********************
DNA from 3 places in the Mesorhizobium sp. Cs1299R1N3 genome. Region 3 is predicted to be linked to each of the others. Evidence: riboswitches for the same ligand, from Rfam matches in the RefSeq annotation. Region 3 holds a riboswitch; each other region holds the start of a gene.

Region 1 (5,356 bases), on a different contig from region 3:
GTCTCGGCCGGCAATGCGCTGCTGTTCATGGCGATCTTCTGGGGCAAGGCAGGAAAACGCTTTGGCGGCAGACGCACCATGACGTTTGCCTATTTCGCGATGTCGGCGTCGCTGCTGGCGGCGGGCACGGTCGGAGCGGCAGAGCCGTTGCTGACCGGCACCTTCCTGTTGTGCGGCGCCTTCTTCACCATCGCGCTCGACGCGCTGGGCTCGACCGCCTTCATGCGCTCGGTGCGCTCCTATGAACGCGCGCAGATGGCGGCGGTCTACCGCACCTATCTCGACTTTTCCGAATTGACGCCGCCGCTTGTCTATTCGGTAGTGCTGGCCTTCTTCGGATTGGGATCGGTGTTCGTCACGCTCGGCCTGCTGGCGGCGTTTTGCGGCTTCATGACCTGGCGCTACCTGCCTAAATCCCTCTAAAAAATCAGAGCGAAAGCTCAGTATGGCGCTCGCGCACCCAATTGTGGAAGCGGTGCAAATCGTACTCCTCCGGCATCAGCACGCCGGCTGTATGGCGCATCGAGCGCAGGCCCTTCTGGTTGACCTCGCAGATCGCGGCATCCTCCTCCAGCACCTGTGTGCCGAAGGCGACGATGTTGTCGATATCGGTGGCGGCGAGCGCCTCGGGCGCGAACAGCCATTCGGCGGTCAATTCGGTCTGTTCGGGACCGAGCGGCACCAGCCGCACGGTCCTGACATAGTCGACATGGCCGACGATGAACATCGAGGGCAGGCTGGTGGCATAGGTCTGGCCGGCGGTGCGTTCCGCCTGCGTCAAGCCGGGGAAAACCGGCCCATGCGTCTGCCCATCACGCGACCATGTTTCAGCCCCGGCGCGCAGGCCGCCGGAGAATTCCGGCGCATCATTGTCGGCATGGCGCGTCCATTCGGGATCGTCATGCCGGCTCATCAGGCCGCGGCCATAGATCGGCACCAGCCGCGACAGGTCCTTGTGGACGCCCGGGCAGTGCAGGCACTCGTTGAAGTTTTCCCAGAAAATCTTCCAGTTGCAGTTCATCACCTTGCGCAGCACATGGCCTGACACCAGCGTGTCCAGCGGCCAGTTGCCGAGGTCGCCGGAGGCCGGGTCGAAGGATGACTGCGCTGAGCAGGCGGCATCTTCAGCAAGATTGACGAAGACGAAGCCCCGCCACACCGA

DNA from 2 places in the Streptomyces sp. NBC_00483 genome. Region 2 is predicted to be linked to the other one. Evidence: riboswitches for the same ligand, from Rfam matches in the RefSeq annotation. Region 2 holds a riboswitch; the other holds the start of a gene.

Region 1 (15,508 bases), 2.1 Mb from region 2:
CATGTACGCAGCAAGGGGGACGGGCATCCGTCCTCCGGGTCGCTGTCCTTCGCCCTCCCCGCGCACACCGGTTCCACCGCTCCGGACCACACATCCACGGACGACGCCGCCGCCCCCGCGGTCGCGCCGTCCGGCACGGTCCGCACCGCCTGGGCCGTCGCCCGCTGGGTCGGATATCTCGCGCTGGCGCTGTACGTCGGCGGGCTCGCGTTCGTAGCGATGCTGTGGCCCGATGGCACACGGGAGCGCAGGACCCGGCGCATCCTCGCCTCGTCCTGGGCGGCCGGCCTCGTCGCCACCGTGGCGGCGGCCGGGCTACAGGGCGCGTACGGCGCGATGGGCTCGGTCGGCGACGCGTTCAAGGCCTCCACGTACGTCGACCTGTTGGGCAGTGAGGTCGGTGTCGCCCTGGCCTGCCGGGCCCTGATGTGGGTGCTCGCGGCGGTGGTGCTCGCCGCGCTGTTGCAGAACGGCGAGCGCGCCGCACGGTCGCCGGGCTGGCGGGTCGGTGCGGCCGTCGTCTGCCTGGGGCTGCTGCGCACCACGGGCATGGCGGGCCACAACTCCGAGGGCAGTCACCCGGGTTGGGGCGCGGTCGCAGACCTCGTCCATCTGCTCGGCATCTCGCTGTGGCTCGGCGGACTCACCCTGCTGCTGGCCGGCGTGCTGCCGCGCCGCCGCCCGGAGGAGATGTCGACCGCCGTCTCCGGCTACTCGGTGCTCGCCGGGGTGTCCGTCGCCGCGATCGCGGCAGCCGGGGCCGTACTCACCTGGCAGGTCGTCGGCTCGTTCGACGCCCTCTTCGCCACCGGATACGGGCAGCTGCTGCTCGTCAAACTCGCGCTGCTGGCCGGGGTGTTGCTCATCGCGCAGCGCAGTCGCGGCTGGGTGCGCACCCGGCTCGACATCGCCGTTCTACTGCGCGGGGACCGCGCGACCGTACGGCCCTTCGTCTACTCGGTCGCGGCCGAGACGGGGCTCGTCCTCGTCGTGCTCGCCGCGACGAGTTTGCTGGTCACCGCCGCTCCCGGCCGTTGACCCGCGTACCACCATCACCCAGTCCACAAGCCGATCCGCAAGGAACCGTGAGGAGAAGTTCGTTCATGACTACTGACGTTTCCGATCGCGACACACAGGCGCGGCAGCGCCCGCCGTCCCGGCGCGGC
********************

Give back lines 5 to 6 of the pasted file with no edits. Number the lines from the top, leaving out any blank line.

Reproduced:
Region 1 (15,508 bases), 2.1 Mb from region 2:
CATGTACGCAGCAAGGGGGACGGGCATCCGTCCTCCGGGTCGCTGTCCTTCGCCCTCCCCGCGCACACCGGTTCCACCGCTCCGGACCACACATCCACGGACGACGCCGCCGCCCCCGCGGTCGCGCCGTCCGGCACGGTCCGCACCGCCTGGGCCGTCGCCCGCTGGGTCGGATATCTCGCGCTGGCGCTGTACGTCGGCGGGCTCGCGTTCGTAGCGATGCTGTGGCCCGATGGCACACGGGAGCGCAGGACCCGGCGCATCCTCGCCTCGTCCTGGGCGGCCGGCCTCGTCGCCACCGTGGCGGCGGCCGGGCTACAGGGCGCGTACGGCGCGATGGGCTCGGTCGGCGACGCGTTCAAGGCCTCCACGTACGTCGACCTGTTGGGCAGTGAGGTCGGTGTCGCCCTGGCCTGCCGGGCCCTGATGTGGGTGCTCGCGGCGGTGGTGCTCGCCGCGCTGTTGCAGAACGGCGAGCGCGCCGCACGGTCGCCGGGCTGGCGGGTCGGTGCGGCCGTCGTCTGCCTGGGGCTGCTGCGCACCACGGGCATGGCGGGCCACAACTCCGAGGGCAGTCACCCGGGTTGGGGCGCGGTCGCAGACCTCGTCCATCTGCTCGGCATCTCGCTGTGGCTCGGCGGACTCACCCTGCTGCTGGCCGGCGTGCTGCCGCGCCGCCGCCCGGAGGAGATGTCGACCGCCGTCTCCGGCTACTCGGTGCTCGCCGGGGTGTCCGTCGCCGCGATCGCGGCAGCCGGGGCCGTACTCACCTGGCAGGTCGTCGGCTCGTTCGACGCCCTCTTCGCCACCGGATACGGGCAGCTGCTGCTCGTCAAACTCGCGCTGCTGGCCGGGGTGTTGCTCATCGCGCAGCGCAGTCGCGGCTGGGTGCGCACCCGGCTCGACATCGCCGTTCTACTGCGCGGGGACCGCGCGACCGTACGGCCCTTCGTCTACTCGGTCGCGGCCGAGACGGGGCTCGTCCTCGTCGTGCTCGCCGCGACGAGTTTGCTGGTCACCGCCGCTCCCGGCCGTTGACCCGCGTACCACCATCACCCAGTCCACAAGCCGATCCGCAAGGAACCGTGAGGAGAAGTTCGTTCATGACTACTGACGTTTCCGATCGCGACACACAGGCGCGGCAGCGCCCGCCGTCCCGGCGCGGC